What is pain?


Pain is one of those things that is incredibly difficult to describe but you know it when you feel it.  In the same way that the Inuit people have multiple different words for snow, we have many ways of describing pain – stabbing, shooting, aching and so on. We talk about pain thresholds and notice that people seem to experience pain differently – I’m sure we all know people who react in a far more extreme way to cuts and stings and those who hardly seem to notice them. Then we hear stories of people in emergencies managing to do all sorts of things with significant injuries while feeling no pain at all. So what is pain and why is it so complex and unpredictable?

Putting it simply, pain is an output of the brain in response to certain inputs. The inputs are generally:

  • sensory – for example the impact of something hitting us, the heat of a burn, a scratch when we are cut or a “twang” or “snap” when we sprain our ankle or pull a muscle

  • logical/contextual – “what happened?”, “has this happened before?”, “was it serious?”, “can I still walk?” and so on; or

  • emotional – for example stress levels or self protection mechanisms such as those that mask the pain sensation in a life threatening situation.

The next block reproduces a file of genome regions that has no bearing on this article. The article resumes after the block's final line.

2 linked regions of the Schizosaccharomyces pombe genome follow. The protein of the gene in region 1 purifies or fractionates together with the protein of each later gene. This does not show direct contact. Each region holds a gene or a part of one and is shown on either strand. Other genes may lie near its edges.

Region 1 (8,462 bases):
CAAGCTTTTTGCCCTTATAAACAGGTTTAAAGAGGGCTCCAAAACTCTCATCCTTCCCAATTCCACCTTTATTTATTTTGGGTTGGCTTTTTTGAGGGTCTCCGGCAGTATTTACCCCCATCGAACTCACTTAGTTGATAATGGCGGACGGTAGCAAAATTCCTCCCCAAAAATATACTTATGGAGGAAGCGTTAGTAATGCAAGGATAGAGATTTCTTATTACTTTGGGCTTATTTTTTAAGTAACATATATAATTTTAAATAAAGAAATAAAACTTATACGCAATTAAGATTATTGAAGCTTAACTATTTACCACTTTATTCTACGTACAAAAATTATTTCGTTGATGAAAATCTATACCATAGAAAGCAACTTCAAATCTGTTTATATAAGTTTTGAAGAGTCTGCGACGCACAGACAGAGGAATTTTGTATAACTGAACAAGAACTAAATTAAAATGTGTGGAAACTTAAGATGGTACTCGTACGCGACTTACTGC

The brain processes all those inputs, looking at the whole picture, and creates outputs such as a perception of pain, reflex actions or a stress response.

This means there is a lot more to pain than simply the physical state of your body.  Our logical mind and memory put context to our sensations and this will influence the amount of pain we feel (rightly or wrongly!)

As Lorimer Moseley, one of the world’s leading pain scientists, explains in his “Why things hurt” TEDx talk, his experience of pain when getting scratched by plants or bitten by a snake when out walking depended more on his perception of which had happened than on the reality. I’d highly recommend watching this.

So, while the state of the tissues is one input and our logical mind gives our sensations context, these are not the whole story. Other factors, such as our emotions, tiredness and stress levels can turn up the volume on our pain experience, particularly when the pain becomes chronic or persistent.

In order to reduce our pain experience we need to look at all the factors and address each of them.

Take a look at the cup in the picture – all of those words in the cup are factors in the amount of pain we feel, our “pain contributors” – physical, psychological and emotional. When the combination of those stressors gets too great, the cup overflows and we experience pain.

When this happens we can either:

  • Reduce the contents of our cup (our pain contributors) through lifestyle changes, relaxation techniques, dietary changes and other techniques such as hypnotherapy or CBT; or
  • Increase the size of the cup by building our strength, resilience and tolerance to those stressors or to a particular activity that causes us pain

So whilst, in many situations, there is no specific “fix” for pain you may find that tweaking lots of little things can make a real difference.